Germany's move to ban controversial 'gay conversion therapy' must be the first step in a Europe-wide move to end the practice and its damaging effects on members of the LGBTQ community.
Germany has published a draft law that will seek to ban ‘gay conversion therapy’ across the country. The practice is condemned by human rights groups, yet continues to take place across Germany, Europe and further afield. Sometimes described as a ‘gay cure’ or ‘reparative’ therapy, it is a form of so-called treatment that attempts to change an individual’s sexual orientation. However, conversion therapy has no scientific backing and can result in individuals who receive it developing further health complications. Considering the harmful nature of this practice, the recent announcement brings into question if the rest of the European Union should be following suit and banning conversion therapy altogether.
Gay conversion therapy might sound like something that is solely confined to the pages of history books, but the harmful practice continues to be carried out on LGBT people across the world. Recent examples include an El Diario journalist going undercover to expose the practice in the Spanish Roman Catholic Church, a doctor in Switzerland offering cure therapy to his patients, and ‘starvation therapy’ being used in a church in northern England. It can be offered by medical practitioners, psychologists, religious groups and other unregulated individuals.
There is no scientific evidence that supports the suggestion that conversion therapy can change an individual’s sexual orientation. In fact, the evidence points out that the practice can have harmful, long-term effects on a person’s mental health. Anxiety, depression, suicidal ideation are just some of the potential consequences that can arise from those who experience conversion therapy.
Moreover, I would argue that those who carry out this practice play on the vulnerabilities of LGBT people who may be coming to terms with their sexual orientation. Social isolation, rejection from the family home, and hate crimes might leave LGBT people needing emotional support with navigating these challenges. Those offering conversion therapy exploit these societal pressures that LGBT people might feel, and offers them a means of ‘curing’ their sexuality. This only further perpetuates the notion that being lesbian, gay or bisexual is something that one should be ashamed of, resulting in further harm being inflicted on the mental and emotional wellbeing of those who receive it.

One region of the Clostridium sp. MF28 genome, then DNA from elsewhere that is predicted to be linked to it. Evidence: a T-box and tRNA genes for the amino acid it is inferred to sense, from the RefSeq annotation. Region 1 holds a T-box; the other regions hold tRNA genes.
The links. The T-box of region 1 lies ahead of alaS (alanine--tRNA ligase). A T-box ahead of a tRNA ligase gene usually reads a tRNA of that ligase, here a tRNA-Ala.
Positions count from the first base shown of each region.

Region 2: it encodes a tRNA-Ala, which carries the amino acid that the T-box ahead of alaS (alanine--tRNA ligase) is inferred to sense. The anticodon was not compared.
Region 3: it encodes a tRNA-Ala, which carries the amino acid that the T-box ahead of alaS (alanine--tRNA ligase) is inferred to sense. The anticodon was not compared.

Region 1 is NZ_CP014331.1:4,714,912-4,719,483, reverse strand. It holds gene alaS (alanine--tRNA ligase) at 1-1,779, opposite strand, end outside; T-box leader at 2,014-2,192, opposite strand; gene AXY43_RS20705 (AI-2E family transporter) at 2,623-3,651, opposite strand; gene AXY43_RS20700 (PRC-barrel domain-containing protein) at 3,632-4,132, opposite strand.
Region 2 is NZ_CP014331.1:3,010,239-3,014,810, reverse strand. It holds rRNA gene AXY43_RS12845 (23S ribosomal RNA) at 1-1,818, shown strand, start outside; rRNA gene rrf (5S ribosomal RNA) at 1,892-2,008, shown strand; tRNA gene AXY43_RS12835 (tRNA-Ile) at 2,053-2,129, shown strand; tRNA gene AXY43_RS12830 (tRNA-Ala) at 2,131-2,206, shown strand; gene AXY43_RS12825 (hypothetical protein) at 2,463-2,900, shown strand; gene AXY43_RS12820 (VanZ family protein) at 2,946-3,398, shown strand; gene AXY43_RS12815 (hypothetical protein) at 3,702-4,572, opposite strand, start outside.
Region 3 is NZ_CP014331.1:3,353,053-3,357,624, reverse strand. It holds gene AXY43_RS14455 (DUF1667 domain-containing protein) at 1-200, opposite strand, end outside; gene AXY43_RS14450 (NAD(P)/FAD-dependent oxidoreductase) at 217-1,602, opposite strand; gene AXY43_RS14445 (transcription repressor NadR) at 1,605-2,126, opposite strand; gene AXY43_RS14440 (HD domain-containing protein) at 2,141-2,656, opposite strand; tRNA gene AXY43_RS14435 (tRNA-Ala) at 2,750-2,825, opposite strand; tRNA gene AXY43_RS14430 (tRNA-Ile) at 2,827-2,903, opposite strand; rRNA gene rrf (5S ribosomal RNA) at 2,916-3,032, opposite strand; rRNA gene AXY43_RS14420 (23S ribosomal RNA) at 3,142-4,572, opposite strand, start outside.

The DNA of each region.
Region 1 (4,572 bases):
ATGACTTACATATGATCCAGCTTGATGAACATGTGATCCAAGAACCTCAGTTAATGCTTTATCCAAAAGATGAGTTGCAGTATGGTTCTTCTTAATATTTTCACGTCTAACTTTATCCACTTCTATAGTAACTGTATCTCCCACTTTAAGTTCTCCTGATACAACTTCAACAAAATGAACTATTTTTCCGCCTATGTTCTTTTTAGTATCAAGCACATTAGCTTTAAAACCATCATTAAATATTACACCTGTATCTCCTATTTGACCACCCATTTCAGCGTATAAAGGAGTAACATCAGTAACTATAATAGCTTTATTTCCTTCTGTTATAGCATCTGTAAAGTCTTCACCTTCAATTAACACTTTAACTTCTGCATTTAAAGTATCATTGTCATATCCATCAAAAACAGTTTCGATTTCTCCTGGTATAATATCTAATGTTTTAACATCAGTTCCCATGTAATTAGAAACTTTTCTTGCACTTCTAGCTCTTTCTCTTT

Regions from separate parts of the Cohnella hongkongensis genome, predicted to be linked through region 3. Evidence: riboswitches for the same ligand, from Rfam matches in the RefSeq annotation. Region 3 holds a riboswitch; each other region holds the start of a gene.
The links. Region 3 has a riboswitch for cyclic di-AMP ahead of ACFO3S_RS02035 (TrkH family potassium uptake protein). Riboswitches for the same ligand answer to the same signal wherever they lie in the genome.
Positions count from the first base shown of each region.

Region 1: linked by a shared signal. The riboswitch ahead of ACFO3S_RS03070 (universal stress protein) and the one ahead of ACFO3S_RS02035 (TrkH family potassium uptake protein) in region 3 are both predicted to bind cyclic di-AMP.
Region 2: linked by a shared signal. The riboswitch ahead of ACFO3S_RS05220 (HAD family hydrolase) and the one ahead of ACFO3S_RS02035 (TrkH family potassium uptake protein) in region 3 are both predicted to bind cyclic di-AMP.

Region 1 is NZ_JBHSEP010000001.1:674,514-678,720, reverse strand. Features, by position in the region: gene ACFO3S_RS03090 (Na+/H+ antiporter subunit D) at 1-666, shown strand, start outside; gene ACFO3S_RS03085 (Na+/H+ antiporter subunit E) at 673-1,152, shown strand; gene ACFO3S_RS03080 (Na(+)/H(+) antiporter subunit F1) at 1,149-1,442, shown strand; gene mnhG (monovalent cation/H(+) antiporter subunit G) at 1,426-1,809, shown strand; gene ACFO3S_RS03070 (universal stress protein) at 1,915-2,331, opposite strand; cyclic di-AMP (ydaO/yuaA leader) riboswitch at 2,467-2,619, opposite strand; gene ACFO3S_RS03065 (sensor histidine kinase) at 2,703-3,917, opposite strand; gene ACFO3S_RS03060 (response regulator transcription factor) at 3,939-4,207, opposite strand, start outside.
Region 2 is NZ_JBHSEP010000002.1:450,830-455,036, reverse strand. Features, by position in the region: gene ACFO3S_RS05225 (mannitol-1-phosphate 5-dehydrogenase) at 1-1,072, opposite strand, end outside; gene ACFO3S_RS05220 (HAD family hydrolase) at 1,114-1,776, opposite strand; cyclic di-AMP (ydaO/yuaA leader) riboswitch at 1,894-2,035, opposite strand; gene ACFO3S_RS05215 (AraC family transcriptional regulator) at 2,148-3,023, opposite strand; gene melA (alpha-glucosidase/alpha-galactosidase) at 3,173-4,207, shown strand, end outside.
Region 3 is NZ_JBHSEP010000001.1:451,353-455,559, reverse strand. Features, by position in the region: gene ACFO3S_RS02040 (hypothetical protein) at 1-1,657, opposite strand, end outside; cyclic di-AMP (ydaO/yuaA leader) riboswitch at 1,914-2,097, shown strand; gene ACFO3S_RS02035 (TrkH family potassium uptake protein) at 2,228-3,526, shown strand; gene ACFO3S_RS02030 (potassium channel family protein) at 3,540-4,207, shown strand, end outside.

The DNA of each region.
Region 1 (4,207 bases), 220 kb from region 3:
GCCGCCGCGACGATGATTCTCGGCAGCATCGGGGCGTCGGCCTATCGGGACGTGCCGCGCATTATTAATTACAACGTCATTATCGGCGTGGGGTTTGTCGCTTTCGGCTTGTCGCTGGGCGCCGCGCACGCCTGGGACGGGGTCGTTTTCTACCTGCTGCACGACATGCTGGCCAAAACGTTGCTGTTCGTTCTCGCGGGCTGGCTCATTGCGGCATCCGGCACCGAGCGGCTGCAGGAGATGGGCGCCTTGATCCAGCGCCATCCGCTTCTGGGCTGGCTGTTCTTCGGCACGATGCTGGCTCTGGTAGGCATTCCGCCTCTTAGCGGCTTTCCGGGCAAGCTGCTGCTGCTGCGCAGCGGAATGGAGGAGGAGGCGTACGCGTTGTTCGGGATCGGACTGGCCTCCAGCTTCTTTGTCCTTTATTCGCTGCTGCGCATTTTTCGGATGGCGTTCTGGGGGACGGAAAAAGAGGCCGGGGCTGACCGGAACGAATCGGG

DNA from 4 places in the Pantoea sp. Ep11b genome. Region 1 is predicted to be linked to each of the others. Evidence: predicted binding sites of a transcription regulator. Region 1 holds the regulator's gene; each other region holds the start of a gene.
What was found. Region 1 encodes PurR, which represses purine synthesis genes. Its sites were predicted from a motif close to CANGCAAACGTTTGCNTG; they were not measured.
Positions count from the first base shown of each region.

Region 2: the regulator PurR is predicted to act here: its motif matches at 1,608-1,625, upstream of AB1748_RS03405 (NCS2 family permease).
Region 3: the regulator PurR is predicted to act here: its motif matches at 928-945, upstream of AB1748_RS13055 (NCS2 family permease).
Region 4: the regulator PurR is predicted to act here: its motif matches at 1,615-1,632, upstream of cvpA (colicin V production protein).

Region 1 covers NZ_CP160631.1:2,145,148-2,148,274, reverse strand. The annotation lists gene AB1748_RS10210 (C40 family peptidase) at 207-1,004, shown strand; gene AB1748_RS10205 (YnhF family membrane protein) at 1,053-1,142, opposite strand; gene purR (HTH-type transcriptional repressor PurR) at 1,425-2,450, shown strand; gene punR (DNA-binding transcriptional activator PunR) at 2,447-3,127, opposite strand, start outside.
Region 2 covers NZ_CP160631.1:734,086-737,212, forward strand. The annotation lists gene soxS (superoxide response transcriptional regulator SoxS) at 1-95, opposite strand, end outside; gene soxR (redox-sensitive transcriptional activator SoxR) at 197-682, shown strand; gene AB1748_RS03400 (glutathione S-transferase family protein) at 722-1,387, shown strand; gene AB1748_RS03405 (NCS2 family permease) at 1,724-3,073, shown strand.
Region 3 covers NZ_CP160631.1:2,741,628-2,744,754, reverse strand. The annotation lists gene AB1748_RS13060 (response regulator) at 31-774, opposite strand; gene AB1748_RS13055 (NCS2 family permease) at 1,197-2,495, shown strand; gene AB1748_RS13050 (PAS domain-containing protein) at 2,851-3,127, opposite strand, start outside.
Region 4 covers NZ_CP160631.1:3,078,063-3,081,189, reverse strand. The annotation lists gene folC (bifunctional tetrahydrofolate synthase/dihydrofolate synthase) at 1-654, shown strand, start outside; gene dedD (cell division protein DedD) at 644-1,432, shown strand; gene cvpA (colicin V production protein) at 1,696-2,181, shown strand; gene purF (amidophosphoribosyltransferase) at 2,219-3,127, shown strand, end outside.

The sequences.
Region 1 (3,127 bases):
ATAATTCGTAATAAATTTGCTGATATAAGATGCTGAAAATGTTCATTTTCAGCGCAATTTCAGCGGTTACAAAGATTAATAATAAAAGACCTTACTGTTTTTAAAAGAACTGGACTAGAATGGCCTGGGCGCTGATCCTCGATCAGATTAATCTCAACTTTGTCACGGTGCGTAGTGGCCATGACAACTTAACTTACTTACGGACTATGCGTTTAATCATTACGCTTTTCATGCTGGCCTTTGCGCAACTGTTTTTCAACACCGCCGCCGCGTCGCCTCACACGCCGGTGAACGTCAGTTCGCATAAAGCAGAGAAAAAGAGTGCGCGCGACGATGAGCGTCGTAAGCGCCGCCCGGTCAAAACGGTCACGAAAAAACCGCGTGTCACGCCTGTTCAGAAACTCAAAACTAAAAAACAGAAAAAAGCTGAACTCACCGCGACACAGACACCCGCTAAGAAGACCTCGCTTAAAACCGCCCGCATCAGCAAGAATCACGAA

At present, there is regulation to help prevent this practice from being carried out, but this often only implemented by regulatory bodies of healthcare professionals. Although these practitioners might be struck off their professional register, they may not face other legislative prosecution, such as fines or imprisonment. So-called therapists who are operating without professional accreditation, or using a religious group to access ‘clients,’ will rarely face consequences unless there is wider legislation in place.
I think the current challenge regarding the banning of conversion therapy in the EU is the lack of legislative consistency across the member states. Whilst there is a unified voice from global bodies, such as the World Psychiatric Association, that categorically condemns the practice, this is not enough to prevent the practice and safeguard LGBT people from experiencing it. There needs to be clear legislation that empowers legal systems across the Union to prosecute individuals and organisations found guilty of offering and enabling this practice. This legislation must also reflect the gravity of conversion therapy, and ensure that those who have delivered conversion therapy are prevented from doing so again.
Broader societal issues also need to be examined by governments in relation to gay conversion therapy. Homophobia, hate crimes, and social isolation of LGBT people are implicitly enabling this practice. Those who are discriminated against and isolated as a result of their sexual orientation may be more likely to seek out these so-called therapies, as they may feel left with no other option. Furthermore, the stigmatisation of LGBT people continues across Europe, meaning that those who have been victim of this harmful practice feel unable to come forward to report it.
This not only means that those who have experienced conversion therapy may be left without psychological support, but authorities are unable to appraise the extent of the practice in their country. I believe governments should examine the means to reduce hate crimes towards LGBT people and societal stigmatisation of this group when exploring new legislations and policies that seek to prevent gay conversion therapy.
Gay conversion therapy continues to take place across Europe, but the true extent of the problem may never be truly known. That being said, legislative changes and harsher sanctions for those who carry out this exploitative practice will punish perpetrators and protect LGBT people who fall victim to it. There must be greater consistency across the EU as a means of stamping out this practice for good.
What’s more, governments and policymakers ought to take into consideration the wider contextual factors that might be facilitating conversion therapy from going unreported, and why LGBT people might be accessing such therapies in the first place. Now is the time for governments to bring gay conversion therapy out from the shadows, and bring those who continue to carry out this harmful practice to justice.
- Hadley Stewart is a London-based writer, broadcaster and medical journalist
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